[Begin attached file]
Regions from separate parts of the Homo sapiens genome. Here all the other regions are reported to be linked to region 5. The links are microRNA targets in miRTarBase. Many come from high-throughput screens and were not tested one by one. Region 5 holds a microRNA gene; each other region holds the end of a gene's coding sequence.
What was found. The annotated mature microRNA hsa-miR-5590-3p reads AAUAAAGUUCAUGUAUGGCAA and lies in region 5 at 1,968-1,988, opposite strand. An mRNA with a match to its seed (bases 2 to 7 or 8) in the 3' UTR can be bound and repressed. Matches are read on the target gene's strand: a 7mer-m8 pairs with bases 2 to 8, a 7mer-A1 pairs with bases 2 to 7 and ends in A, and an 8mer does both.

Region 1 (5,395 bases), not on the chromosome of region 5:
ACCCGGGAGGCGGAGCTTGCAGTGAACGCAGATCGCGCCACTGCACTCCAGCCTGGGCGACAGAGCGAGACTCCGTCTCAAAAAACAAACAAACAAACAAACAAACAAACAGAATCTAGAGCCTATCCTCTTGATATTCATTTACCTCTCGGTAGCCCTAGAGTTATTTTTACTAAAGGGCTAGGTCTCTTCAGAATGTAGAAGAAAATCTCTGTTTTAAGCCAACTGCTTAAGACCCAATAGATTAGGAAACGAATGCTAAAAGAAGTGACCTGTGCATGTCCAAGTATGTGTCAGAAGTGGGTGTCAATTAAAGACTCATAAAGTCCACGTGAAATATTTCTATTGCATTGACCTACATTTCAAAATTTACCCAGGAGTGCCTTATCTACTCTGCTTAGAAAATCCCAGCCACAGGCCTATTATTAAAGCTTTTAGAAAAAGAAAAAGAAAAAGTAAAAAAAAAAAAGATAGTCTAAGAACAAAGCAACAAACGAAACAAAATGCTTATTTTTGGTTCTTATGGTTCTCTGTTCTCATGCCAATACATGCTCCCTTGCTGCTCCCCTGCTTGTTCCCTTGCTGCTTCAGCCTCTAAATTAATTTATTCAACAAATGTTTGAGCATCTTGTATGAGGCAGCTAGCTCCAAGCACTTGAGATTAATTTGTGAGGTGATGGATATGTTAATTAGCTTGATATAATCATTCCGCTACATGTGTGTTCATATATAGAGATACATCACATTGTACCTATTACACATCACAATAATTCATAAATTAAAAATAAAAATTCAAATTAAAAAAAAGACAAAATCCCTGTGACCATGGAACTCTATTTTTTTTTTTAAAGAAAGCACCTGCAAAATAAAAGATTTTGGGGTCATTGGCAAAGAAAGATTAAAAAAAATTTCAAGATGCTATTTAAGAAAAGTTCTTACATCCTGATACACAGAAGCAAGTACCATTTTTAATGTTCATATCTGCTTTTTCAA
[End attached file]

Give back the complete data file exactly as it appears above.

Regions from separate parts of the Homo sapiens genome. Here all the other regions are reported to be linked to region 5. The links are microRNA targets in miRTarBase. Many come from high-throughput screens and were not tested one by one. Region 5 holds a microRNA gene; each other region holds the end of a gene's coding sequence.
What was found. The annotated mature microRNA hsa-miR-5590-3p reads AAUAAAGUUCAUGUAUGGCAA and lies in region 5 at 1,968-1,988, opposite strand. An mRNA with a match to its seed (bases 2 to 7 or 8) in the 3' UTR can be bound and repressed. Matches are read on the target gene's strand: a 7mer-m8 pairs with bases 2 to 8, a 7mer-A1 pairs with bases 2 to 7 and ends in A, and an 8mer does both.

Region 1 (5,395 bases), not on the chromosome of region 5:
ACCCGGGAGGCGGAGCTTGCAGTGAACGCAGATCGCGCCACTGCACTCCAGCCTGGGCGACAGAGCGAGACTCCGTCTCAAAAAACAAACAAACAAACAAACAAACAAACAGAATCTAGAGCCTATCCTCTTGATATTCATTTACCTCTCGGTAGCCCTAGAGTTATTTTTACTAAAGGGCTAGGTCTCTTCAGAATGTAGAAGAAAATCTCTGTTTTAAGCCAACTGCTTAAGACCCAATAGATTAGGAAACGAATGCTAAAAGAAGTGACCTGTGCATGTCCAAGTATGTGTCAGAAGTGGGTGTCAATTAAAGACTCATAAAGTCCACGTGAAATATTTCTATTGCATTGACCTACATTTCAAAATTTACCCAGGAGTGCCTTATCTACTCTGCTTAGAAAATCCCAGCCACAGGCCTATTATTAAAGCTTTTAGAAAAAGAAAAAGAAAAAGTAAAAAAAAAAAAGATAGTCTAAGAACAAAGCAACAAACGAAACAAAATGCTTATTTTTGGTTCTTATGGTTCTCTGTTCTCATGCCAATACATGCTCCCTTGCTGCTCCCCTGCTTGTTCCCTTGCTGCTTCAGCCTCTAAATTAATTTATTCAACAAATGTTTGAGCATCTTGTATGAGGCAGCTAGCTCCAAGCACTTGAGATTAATTTGTGAGGTGATGGATATGTTAATTAGCTTGATATAATCATTCCGCTACATGTGTGTTCATATATAGAGATACATCACATTGTACCTATTACACATCACAATAATTCATAAATTAAAAATAAAAATTCAAATTAAAAAAAAGACAAAATCCCTGTGACCATGGAACTCTATTTTTTTTTTTAAAGAAAGCACCTGCAAAATAAAAGATTTTGGGGTCATTGGCAAAGAAAGATTAAAAAAAATTTCAAGATGCTATTTAAGAAAAGTTCTTACATCCTGATACACAGAAGCAAGTACCATTTTTAATGTTCATATCTGCTTTTTCAA